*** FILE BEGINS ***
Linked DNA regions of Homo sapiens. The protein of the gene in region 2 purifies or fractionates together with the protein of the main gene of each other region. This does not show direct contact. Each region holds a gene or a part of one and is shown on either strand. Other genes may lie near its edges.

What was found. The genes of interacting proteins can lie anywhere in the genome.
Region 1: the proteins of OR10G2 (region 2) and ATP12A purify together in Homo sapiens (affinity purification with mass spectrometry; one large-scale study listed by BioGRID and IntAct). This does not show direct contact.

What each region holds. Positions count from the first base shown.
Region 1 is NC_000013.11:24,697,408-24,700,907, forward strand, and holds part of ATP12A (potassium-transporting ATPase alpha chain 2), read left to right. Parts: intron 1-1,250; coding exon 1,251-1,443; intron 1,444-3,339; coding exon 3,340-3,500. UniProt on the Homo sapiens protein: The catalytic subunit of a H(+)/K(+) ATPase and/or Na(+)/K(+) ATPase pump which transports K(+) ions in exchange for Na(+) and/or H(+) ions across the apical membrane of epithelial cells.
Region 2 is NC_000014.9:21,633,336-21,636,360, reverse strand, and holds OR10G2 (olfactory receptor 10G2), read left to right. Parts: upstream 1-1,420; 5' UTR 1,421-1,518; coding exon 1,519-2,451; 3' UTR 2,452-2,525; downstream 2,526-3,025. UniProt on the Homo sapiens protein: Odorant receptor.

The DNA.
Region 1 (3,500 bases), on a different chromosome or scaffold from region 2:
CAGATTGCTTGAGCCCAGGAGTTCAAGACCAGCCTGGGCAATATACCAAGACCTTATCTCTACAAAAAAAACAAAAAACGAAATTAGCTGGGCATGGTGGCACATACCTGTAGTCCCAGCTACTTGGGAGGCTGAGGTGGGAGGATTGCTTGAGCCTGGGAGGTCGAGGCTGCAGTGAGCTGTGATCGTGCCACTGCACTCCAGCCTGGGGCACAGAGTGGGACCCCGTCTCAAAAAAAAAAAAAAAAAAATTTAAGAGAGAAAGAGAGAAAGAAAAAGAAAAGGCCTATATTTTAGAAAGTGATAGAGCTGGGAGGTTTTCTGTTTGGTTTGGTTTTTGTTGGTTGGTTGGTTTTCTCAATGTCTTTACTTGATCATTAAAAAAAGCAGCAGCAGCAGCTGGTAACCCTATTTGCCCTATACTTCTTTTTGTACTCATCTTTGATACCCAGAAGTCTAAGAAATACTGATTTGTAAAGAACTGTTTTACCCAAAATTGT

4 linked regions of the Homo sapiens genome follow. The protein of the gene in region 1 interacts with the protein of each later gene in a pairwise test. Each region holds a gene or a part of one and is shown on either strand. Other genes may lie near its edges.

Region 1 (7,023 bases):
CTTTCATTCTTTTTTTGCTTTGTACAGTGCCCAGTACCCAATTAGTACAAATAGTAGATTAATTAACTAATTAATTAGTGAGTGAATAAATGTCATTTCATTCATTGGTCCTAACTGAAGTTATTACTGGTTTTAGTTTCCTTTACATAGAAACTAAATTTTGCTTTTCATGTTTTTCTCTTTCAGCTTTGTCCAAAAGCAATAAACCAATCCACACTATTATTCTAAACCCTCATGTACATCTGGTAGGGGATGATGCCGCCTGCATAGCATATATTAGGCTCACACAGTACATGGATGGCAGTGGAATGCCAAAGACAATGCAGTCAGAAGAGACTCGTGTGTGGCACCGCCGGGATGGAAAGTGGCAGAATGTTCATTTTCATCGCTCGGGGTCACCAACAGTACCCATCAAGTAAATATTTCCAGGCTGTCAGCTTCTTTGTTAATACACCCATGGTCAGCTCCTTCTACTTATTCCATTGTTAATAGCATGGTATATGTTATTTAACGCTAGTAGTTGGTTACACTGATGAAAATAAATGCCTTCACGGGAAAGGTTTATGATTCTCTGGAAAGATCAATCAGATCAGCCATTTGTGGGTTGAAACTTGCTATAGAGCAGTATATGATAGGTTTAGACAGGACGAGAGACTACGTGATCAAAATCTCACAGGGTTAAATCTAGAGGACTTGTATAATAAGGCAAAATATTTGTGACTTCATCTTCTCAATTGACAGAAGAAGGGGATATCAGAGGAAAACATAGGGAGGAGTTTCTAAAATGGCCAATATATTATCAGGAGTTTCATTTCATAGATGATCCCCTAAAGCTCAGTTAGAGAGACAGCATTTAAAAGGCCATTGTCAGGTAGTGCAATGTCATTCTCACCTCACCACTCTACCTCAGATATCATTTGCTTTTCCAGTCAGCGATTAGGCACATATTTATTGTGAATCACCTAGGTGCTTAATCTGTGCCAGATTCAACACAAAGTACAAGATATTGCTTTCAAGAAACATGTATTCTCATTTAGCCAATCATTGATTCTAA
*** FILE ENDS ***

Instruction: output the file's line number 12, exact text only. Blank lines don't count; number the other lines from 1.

CTTTCATTCTTTTTTTGCTTTGTACAGTGCCCAGTACCCAATTAGTACAAATAGTAGATTAATTAACTAATTAATTAGTGAGTGAATAAATGTCATTTCATTCATTGGTCCTAACTGAAGTTATTACTGGTTTTAGTTTCCTTTACATAGAAACTAAATTTTGCTTTTCATGTTTTTCTCTTTCAGCTTTGTCCAAAAGCAATAAACCAATCCACACTATTATTCTAAACCCTCATGTACATCTGGTAGGGGATGATGCCGCCTGCATAGCATATATTAGGCTCACACAGTACATGGATGGCAGTGGAATGCCAAAGACAATGCAGTCAGAAGAGACTCGTGTGTGGCACCGCCGGGATGGAAAGTGGCAGAATGTTCATTTTCATCGCTCGGGGTCACCAACAGTACCCATCAAGTAAATATTTCCAGGCTGTCAGCTTCTTTGTTAATACACCCATGGTCAGCTCCTTCTACTTATTCCATTGTTAATAGCATGGTATATGTTATTTAACGCTAGTAGTTGGTTACACTGATGAAAATAAATGCCTTCACGGGAAAGGTTTATGATTCTCTGGAAAGATCAATCAGATCAGCCATTTGTGGGTTGAAACTTGCTATAGAGCAGTATATGATAGGTTTAGACAGGACGAGAGACTACGTGATCAAAATCTCACAGGGTTAAATCTAGAGGACTTGTATAATAAGGCAAAATATTTGTGACTTCATCTTCTCAATTGACAGAAGAAGGGGATATCAGAGGAAAACATAGGGAGGAGTTTCTAAAATGGCCAATATATTATCAGGAGTTTCATTTCATAGATGATCCCCTAAAGCTCAGTTAGAGAGACAGCATTTAAAAGGCCATTGTCAGGTAGTGCAATGTCATTCTCACCTCACCACTCTACCTCAGATATCATTTGCTTTTCCAGTCAGCGATTAGGCACATATTTATTGTGAATCACCTAGGTGCTTAATCTGTGCCAGATTCAACACAAAGTACAAGATATTGCTTTCAAGAAACATGTATTCTCATTTAGCCAATCATTGATTCTAA